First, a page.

Needless to say, The Prof had a knack for envisioning someone blossoming in an expanded role, whether coaches or players. He brought in Brett Hull, Adam Oates, Curtis Joseph, Brendan Shanahan, Jeff Brown, Al MacInnis and many, many others. Those players shaped the franchise, which didn’t miss the playoffs at all in Ron’s tenure and reached the Western Conference Finals against all odds in 1986. Hullie represented Ron’s best move of all; his exploits made possible the downtown barn to replace The Arena.
Like many others, I miss the old barn on Oakland Avenue. I still have my pressbox seat, and in my old age, I’d like to use a GPS to find the exact location of my spot in the pressbox and live in that loft on the grounds of the old Arena.
Those were the days, a special time to be covering the Blues when it was still a Mom-and-Pop organization before the hockey world became all corporate and the spiffy new buildings included boxes to segregate team personnel from media.
Nowadays, you might see Blues GM Doug Armstrong on an elevator or briskly walking through the pressbox to his off-limits management box. In the old days, I routinely sat next to Prof at Blues road games, and he was known to visit the pressbox at The Arena shouting about something.
That was a scene, man. Ron’s pressbox tirades are legendary. Heck, the media in Toronto attended Blues’ tilts at Maple Leaf Gardens expressly to witness Prof’s antics. One time in Toronto, I made the mistake of leaning back in my chair to take a look at the commotion he was creating when a chair whizzed by my head.
Another time, when the Blues won at the Spectrum in Philadelphia for the first time in eons, Prof jumped up and down in what only can be described as delirious celebration, and accidentally whacked me on the head. When I kept working and didn’t respond, he bellowed, “Show some emotion. You don’t know what emotion is.”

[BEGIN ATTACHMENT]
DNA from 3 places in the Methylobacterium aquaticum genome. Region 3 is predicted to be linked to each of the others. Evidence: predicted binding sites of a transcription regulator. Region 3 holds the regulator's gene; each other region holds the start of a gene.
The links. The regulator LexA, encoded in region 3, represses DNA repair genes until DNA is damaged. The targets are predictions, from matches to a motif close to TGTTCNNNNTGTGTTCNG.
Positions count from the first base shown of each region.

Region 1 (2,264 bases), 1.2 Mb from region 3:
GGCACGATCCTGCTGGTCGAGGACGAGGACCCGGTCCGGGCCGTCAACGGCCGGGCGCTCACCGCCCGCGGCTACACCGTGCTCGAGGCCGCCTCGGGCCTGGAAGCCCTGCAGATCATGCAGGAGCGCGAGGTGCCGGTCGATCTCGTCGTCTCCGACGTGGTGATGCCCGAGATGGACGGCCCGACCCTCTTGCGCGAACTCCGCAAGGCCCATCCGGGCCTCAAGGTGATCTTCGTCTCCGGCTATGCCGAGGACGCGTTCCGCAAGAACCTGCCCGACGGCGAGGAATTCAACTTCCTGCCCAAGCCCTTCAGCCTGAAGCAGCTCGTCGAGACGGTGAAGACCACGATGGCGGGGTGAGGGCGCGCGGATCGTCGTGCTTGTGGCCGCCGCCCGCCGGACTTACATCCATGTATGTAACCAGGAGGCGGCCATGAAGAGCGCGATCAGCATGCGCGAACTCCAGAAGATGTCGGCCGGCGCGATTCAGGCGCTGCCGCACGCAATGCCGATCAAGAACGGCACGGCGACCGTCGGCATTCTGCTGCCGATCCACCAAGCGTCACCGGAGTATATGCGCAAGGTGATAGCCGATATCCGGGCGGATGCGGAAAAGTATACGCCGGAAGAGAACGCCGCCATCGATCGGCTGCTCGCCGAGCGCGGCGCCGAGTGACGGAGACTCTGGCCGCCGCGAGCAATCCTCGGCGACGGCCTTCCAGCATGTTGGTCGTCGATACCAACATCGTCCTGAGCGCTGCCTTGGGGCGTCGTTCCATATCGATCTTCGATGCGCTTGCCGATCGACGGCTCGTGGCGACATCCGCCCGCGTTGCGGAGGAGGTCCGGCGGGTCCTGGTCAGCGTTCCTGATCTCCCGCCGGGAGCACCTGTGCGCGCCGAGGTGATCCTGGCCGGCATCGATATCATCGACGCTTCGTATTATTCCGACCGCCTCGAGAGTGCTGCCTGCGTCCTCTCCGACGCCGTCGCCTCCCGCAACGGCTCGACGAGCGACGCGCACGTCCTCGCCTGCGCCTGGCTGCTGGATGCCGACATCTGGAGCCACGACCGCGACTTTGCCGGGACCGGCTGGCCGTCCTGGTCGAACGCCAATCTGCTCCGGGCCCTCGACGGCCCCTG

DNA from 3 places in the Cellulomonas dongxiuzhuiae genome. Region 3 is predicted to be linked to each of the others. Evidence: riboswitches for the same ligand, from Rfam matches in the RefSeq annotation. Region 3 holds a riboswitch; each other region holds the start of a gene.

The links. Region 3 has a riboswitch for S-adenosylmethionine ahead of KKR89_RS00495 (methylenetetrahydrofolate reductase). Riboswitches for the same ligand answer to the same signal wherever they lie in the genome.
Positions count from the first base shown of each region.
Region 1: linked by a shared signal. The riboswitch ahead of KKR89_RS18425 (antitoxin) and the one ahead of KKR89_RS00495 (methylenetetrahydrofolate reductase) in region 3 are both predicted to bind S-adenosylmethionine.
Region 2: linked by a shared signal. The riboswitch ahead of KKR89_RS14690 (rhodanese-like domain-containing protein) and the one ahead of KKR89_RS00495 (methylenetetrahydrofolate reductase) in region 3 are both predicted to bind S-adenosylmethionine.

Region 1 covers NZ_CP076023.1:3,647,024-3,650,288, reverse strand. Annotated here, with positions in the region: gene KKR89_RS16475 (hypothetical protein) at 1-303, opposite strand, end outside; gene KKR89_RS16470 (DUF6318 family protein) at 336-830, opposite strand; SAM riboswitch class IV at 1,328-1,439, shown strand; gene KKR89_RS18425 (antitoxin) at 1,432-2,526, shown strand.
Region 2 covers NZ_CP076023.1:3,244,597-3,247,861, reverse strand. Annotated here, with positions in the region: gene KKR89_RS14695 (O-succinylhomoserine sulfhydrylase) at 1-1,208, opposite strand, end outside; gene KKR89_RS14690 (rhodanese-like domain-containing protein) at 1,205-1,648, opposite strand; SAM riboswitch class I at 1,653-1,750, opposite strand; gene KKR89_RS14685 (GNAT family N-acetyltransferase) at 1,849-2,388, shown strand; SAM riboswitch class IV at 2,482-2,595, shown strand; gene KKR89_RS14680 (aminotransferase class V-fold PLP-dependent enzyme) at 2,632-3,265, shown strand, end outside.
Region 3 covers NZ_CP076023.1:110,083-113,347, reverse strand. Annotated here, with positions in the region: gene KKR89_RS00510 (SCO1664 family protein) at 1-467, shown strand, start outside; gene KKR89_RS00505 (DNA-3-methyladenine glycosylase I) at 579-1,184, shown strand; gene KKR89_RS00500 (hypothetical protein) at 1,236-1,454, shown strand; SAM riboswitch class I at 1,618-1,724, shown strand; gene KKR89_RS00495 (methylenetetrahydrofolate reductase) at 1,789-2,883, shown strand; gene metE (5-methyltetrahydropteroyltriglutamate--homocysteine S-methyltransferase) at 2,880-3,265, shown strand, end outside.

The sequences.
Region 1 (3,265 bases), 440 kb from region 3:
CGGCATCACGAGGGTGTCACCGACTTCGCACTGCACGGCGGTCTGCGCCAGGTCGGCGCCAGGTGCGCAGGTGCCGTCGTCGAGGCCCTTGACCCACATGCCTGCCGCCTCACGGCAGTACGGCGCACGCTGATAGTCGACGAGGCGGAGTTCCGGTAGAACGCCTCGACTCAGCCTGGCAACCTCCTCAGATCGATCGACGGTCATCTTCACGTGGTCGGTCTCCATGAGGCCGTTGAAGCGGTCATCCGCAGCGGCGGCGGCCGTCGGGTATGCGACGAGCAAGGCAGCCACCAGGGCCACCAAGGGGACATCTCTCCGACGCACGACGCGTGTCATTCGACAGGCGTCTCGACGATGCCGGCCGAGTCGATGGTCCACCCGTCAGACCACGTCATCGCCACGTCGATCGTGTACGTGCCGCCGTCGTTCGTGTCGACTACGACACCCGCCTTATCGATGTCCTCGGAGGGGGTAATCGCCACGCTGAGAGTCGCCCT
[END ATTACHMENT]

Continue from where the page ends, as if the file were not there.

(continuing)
I just typed away and said something about being on deadline, and he immediately stopped his celebration and apologized.
To me, that anecdote is quintessential Ron Caron. He could be wildly emotional one moment, and deeply caring and understanding the next. Of course, we had blow ups over the years, but within minutes, we’d be talking about the story of the day or he’d be holding court and regaling myself and others with entertaining stories about his life in hockey. That’s just the way he was.
Someone once told me that Prof would be great in this day and age on Twitter. I laughed. He’d last about five seconds in 140 characters; he’d write something off-color, as he often uttered in pressboxes throughout North America, someone somewhere would take offense, it’d blow up into God knows what kind of controversy, and that’d be it. At best, the Tweet would be deleted; at worst, he’d be fired. Prof and Twitter? I don’t think so.
After Prof returned to Montreal in ’02, he didn’t have much time to enjoy his homecoming. He suffered a debilitating stroke and spent his last years in a nursing home. But he never lacked visitors. His buddy Serge Savard and Canadiens icon Bob Gainey regularly visited to keep him company, as did his family and many friends – old Canadiens and hockey people in town working for teams playing the Habs. When the Blues made their every-other-year trip to Montreal, he received many visitors.
Ron loved his Blues and his Canadiens and baseball’s New York Yankees until the end. Fittingly, the Blues were in Montreal to play the Habs on the day he passed.
One of the most touching and poignant moments of the ceremony at which the Blues retired Brett Hull’s No. 16 a few years ago at Scottrade Center was a video message from Prof on the jumbotron. The stroke and age had left him gaunt, but he otherwise seemed the same as ever, congratulating Hullie, wishing him the best, and saying hello – and, really, goodbye – to Blues fans.
I cried then, and I’m crying now.
RIP, Prof. And thank you.